Ingles Markets has solid Q2
Asheville, N.C. – Ingles Markets reported a large increase in net income and smaller increase in net sales during the second quarter of fiscal 2014 as compared to the same period in the previous fiscal year. Net income soared 29.2% to $105 million from $8.1 million, while net sales grew 2.9% to $947.8 million from $920.7 million.
Lower interest expense helped boost net income. Ingles said growth in sales was negatively affected by the Easter holiday, which benefited sales in the second quarter of the previous fiscal year but will not occur until the third quarter the current fiscal year. Same-store sales increased 2.5%.
“We are pleased with our sales and net income growth this quarter,” said Robert P. Ingle, CEO. “Our stores continue to focus on sales growth and that certainly made a difference this quarter.”
Havertys has tough Q1; plans three new stores
Atlanta – Havertys reported declining year-over-year net income and sales during the first quarter of fiscal 2014, which the retailer attributed to a 0.9% drop in same-store sales and out-of-period gross profit adjustment in the first quarter of fiscal 2013. The company still plans to open three new stores in its largest markets.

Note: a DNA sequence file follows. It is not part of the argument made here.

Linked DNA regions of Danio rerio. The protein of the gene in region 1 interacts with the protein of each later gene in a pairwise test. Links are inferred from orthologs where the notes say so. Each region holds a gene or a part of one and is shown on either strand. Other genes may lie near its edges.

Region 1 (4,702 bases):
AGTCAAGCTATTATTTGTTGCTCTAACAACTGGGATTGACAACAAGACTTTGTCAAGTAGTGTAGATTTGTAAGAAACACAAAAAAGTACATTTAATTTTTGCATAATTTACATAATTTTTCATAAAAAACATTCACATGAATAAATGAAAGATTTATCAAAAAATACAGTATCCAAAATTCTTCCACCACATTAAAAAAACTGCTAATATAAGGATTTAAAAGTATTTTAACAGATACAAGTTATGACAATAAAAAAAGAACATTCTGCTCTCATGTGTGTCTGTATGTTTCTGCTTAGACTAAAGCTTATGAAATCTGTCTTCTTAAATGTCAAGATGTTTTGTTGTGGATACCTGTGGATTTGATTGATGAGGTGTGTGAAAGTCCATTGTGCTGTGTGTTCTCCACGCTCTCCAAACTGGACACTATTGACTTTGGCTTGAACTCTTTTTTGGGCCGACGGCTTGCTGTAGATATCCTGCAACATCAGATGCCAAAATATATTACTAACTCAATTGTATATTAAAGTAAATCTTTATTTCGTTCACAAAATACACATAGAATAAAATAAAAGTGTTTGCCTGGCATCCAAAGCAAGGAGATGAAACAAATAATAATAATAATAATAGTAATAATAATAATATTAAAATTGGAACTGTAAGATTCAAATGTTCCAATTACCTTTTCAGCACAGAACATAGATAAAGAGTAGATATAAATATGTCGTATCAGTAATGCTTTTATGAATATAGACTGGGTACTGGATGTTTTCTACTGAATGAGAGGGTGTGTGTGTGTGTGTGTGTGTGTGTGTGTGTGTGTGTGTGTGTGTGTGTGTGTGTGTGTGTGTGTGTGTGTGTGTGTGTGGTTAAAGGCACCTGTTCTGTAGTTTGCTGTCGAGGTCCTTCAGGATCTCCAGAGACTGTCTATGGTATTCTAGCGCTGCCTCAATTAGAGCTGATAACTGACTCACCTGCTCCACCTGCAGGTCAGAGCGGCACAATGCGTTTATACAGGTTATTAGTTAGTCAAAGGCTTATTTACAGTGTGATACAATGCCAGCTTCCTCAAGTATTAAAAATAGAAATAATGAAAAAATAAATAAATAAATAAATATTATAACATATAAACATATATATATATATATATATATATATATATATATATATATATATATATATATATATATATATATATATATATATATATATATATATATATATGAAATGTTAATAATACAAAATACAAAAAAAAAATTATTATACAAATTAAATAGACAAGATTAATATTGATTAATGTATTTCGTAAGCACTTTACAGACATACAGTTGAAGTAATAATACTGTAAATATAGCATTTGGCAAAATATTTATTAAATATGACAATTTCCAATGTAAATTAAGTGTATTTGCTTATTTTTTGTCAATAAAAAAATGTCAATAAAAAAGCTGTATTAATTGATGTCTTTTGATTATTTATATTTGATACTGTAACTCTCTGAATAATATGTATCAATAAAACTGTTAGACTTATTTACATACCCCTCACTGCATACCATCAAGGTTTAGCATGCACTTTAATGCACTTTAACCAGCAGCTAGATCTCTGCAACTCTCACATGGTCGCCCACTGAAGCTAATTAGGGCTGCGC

Net income dropped 26% to $6.13 million, from $8.26 million. Net sales declined 2% to $181.7 million, from $186.1 million.
“Our store growth and repositioning is well underway as we work to open three new stores in our largest markets, including a smaller format designed for dense urban areas,” said Clarence H. Smith, chairman, president and CEO. “These combined with the three store relocations and two closures will increase our retail square footage about 1.8% by the end of 2014. We believe measured expansion and our ongoing focus on the customer and her Havertys shopping experience will provide growth in the near and long term."
Seattle mayor unveils plan to raise minimum wage to $15
New York — Seattle Mayor Ed Murray on Thursday unveiled a plan to increase the city’s minimum wage to $15. Although Murray said the hike has broad support across local government, business and labor communities, the City Council still has to vote on the proposal.
Under Murray’s plan, businesses with fewer than 500 employees would have seven years to comply and larger businesses would have three years. Further increases would be tied to inflation.
The state of Washington already has the nation’s highest state minimum wage, at $9.32 an hour.
“Throughout this process, I’ve had two goals: to get Seattle’s low-wage workers to $15-per-hour while also supporting our employers, and to avoid a costly battle at the ballot box between competing initiatives,” Murray said in a statement. “We have a deal that I believe accomplishes both goals.”
In California, lawmakers are debating a proposal to raise the minimum wage to $13 an hour by 2017.